Implement a Dynamic toString() using JavaBeans Introspection

By Rob Gravelle

Implement a Dynamic toString() using JavaBeans Introspection

In the Building a Better toString() Method tutorial, we learned about the importance of overriding the default toString() method in our Java classes. Using Java's powerful Reflection API, we were able to create a generic toString() that displayed an object's declared fields and their values. Another way to achieve the same result is to use the JavaBeans API. It supplies a set of classes and interfaces that provide introspection, much in the same way that Java Reflection does. Originally meant to be utilized by builder tools and other automated environments to provide information on a bean, we can make use of them to reveal details about any class. In today's article, we'll construct a dynamic toString() method using the BeanInfo class's getPropertyDescriptors() method.

Obtaining Information about a Bean or Class

Information about a bean or class may be obtained by invoking the Introspector's static getBeanInfo() method. It has a few different signatures, but the one that we are using accepts two arguments: the object Class and that of the stopClass. The method returns a BeanInfo object that holds details about the class's properties and exposed methods, but only up to the supplied stopClass, which is the ancestor class at which to stop.

The getBeanInfo() may throw an IntrospectionException so you have to handle it by either throwing it back to the caller or surrounding it with a try/catch block. I chose the latter because I would hate to force every method that calls my function to have to handle the exception.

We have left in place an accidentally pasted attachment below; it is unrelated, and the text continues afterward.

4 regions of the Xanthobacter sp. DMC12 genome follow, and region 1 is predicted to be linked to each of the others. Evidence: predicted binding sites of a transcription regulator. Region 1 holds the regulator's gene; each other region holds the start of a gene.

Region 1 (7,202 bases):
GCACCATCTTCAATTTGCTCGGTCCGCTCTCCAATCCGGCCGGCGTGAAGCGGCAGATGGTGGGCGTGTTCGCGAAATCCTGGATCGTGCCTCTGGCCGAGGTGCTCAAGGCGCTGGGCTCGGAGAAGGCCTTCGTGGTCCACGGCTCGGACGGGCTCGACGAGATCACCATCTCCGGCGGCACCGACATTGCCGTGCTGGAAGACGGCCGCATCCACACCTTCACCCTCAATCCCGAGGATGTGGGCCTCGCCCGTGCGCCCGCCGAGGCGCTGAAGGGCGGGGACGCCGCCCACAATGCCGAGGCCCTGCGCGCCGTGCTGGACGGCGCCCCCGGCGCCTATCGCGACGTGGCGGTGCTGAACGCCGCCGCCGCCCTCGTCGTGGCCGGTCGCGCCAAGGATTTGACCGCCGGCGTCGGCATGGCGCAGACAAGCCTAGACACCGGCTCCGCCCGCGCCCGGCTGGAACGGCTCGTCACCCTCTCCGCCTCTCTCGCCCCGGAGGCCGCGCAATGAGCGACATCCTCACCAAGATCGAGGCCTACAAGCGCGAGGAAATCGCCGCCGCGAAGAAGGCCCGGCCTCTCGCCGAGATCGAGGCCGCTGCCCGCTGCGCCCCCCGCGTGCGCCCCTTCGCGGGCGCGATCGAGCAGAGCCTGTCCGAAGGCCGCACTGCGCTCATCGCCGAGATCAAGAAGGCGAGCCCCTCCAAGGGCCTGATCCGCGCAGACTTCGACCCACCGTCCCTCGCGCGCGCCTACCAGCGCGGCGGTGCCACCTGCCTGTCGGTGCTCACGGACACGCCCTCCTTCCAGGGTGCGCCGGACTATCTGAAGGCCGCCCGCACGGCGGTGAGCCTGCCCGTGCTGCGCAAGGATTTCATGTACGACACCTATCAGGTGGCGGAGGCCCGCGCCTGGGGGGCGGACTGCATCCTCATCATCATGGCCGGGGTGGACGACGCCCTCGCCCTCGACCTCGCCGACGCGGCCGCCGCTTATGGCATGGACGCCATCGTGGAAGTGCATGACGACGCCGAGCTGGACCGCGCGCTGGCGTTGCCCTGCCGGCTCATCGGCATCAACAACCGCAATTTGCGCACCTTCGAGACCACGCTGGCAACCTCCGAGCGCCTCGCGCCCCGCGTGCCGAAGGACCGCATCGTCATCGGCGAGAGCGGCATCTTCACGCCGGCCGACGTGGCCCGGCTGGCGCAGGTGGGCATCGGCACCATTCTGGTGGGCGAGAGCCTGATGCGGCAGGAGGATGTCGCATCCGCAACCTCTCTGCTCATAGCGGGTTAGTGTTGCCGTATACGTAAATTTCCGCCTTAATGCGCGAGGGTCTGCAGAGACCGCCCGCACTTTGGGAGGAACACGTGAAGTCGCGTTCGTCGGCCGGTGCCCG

Here is a class that contains the static objToStringUsingBeanIntrospector() delegate method. When invoked, the method returns the class details produced by the Bean Introspector's getBeanInfo() method. In the event of an IntrospectionException, our method returns the supplied class name along with the exception message:

package com.robgravelle.tostring;

import java.beans.BeanInfo;
import java.beans.IntrospectionException;
import java.beans.Introspector;

public class ToStringTests {

  public static String objToStringUsingBeanIntrospector(Object obj) {
      BeanInfo info;
      try {
          info = Introspector.getBeanInfo(obj.getClass(), Object.class);
      } catch (IntrospectionException e) {
          return e.getClass().getSimpleName() + ": " + e.getMessage();
      }
      //...

Obtaining Field Names and Types

From a bean perspective, a PropertyDescriptor describes one property that the bean may expose via an accessor (getter) and/or mutator (setter) method. If that sounds like a class field, it's because it is! Hence, calling the BeanInfo instance's getPropertyDescriptors() retrieves all of the declared fields of a class. From there we can get individual fields' names and types within a for loop:

PropertyDescriptor[] props = info.getPropertyDescriptors();
for (PropertyDescriptor pd : props) {
    String name = pd.getName();
    Class<?> type = pd.getPropertyType();
}

Obtaining a Field's Value

The PropertyDescriptor has an instance method called getReadMethod() that returns a reference to the field's getter(). We can invoke it to obtain the field's value. Just make sure to check that there is a getter for that particular field and to surround the invoke() call with a try/catch block because it could throw a few different types of exceptions.

for (PropertyDescriptor pd : props) {